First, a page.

RAY DONOVAN Season 3 Review: The Family Drama Returns Sharply in Focus

     July 9, 2015

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In the premiere of Ray Donovan’s third season, a potential client asks Ray (Liev Schreiber) what it is he does. “I change the story,” he replies. The Showtime series’ new season will launch without its creator Ann Biderman, which could have found it changing to the point of unraveling. Instead, the series is more focused than ever before, with Ray at odds with everyone close to him.

Ray Donovan has always had a problem reconciling its two major elements of Ray’s “Hollywood fixer” plot and its status as a nuanced family drama. Though Season 3 finds a way to infuse Ray’s fixer career with some new energy (and a new father figure to spar with), the show still shines most when focused on the complicated politics of the family Donovan.

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Image via Showtime

Like Six Feet Under, the past is never truly gone for the show’s characters, and those who die never fade from memory. They show up as specters, as dreams, as tormentors from the past and occasionally as insistent purveyors of truth. Season 3, like those before it, keeps the past alive in a variety of uncomfortable ways for its characters. Underneath the show’s flashier elements and sometimes brutal violence is the surprising story of a family destroyed by sexual abuse, and how that pain continues to define their lives. It’s the dark central core that tears the family apart, but also holds the show together.

The third season also finds Ray estranged from his family and from his mentor Ezra (Elliott Gould), as well as from his employees Avi (Steven Bauer) and Lena (Katherine Moennig). Though it causes his wife Abby (Paula Malcomson) and his children Bridget (Kerris Dorsey) and Conor (Devon Bagby) grief, it helps reset Ray’s story, and finds him not beholden to anyone. He has a new freedom, in a way, but he soon trades that to help his family, getting in league with the powerful and complicated Finney family, led by patriarch Malcolm (Ian McShane) and his daughter Paige (Katie Holmes).


Per usual, Ray is responsible for cleaning up his father Mickey’s (Jon Voight) messes within the family. And now, that pertains mostly to Terry (Eddie Marsan), who took the fall for Mickey’s heist last year and went to prison for it, where he has come up against the Aryan Brotherhood. But Mickey has other schemes he’s working on, like a prostitution drug ring he set up with Daryll (Pooch Hall), that Bunchy (Dash Mihok) also gets involved in. Some stories change, some stay the same (but would we ever want Mickey to change?)

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Image via Showtime

There are few surprise appearances from old characters, and a few lingering subplots, like a cleric (Leland Orser) who is pursuing Ray and the Donovans regarding the pedophile priest they killed. But the main drive of the new season is still just about character study, fantastic acting, the drama among the family, and their personal stories. Bunchy falls in love with a luchadora, Mickey is paling around with the young daughter of one of his prostitutes, Abby adopts a beast of a dog she finds running along the highway, and Ray divides his time among all of them, helping to hold it all together while at this point not being sure of where he fits in.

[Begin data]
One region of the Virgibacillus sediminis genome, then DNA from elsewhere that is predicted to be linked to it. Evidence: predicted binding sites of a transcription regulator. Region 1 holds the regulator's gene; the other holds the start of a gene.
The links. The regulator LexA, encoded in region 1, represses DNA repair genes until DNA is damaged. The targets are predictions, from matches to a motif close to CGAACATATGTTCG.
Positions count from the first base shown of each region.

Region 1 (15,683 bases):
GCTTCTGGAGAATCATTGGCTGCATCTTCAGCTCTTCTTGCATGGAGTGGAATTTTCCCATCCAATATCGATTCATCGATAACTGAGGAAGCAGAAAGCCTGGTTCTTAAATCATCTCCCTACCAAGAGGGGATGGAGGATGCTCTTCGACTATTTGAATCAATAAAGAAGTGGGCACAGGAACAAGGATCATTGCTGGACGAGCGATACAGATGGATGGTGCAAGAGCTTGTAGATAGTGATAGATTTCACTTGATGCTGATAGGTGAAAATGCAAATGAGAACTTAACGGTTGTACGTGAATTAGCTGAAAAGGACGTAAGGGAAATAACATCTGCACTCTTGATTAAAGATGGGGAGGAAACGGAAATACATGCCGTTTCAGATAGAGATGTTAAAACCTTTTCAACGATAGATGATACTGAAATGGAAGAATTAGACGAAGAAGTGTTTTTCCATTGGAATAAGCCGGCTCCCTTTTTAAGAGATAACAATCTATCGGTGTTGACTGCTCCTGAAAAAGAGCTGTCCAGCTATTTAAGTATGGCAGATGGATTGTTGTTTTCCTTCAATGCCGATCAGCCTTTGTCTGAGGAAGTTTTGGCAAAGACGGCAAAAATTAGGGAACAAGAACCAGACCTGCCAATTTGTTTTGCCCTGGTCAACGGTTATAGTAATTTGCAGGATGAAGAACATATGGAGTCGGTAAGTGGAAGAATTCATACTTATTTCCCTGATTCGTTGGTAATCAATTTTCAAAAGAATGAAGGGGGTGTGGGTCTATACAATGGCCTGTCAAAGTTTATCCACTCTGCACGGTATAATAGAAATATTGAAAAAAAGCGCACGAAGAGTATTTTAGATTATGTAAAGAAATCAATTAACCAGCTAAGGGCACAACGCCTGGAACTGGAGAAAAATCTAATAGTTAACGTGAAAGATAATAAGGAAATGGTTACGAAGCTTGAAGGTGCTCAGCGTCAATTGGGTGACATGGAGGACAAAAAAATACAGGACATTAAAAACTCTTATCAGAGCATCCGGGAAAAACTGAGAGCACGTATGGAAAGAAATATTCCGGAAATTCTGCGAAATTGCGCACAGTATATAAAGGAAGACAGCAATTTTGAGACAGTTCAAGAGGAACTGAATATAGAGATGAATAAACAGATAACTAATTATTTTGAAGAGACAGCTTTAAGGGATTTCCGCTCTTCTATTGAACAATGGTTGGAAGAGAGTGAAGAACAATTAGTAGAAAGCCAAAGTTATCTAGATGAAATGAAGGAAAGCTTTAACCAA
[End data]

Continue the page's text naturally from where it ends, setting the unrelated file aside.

Ray has always acted as the family’s protector, and in one of the most poignant scenes in these first new episodes, he tells Terry how much he loves him and needs Terry to take care of him. It’s a callback to their youth, and in that vein, Ray is still searching for a good father. He may find it in Malcolm, or he may find it within himself. Yet while new season takes some dark turns and explores some difficult subject matter, it never loses its quirky brand of humor that can spring up in unexpected — but always appreciated — moments. The show can still be unnecessarily vulgar and crass, and a little lazy with its fuck-you dialogue, but it can also be great fun. And because the characters never stray too far from what we expect from them, there’s a certain knowingness in predicting their mistakes, and a triumph in seeing them succeed.

Though the series tends to continue adding in plot strands during its seasons that build to (perhaps overly) complicated crescendos to close things out, Season 3 starts off with a fairly clean slate. It may not know exactly where it’s going, but it’s not forgetting where it’s been. Ray may change the story, but Ray Donovan has not. Instead, it’s found a renewed focus in what has defined the show at its best so far.

Rating: ★★★★ Very good

Ray Donovan Season 3 premieres on July 12th at 9 p.m. on Showtime

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Image via Showtime


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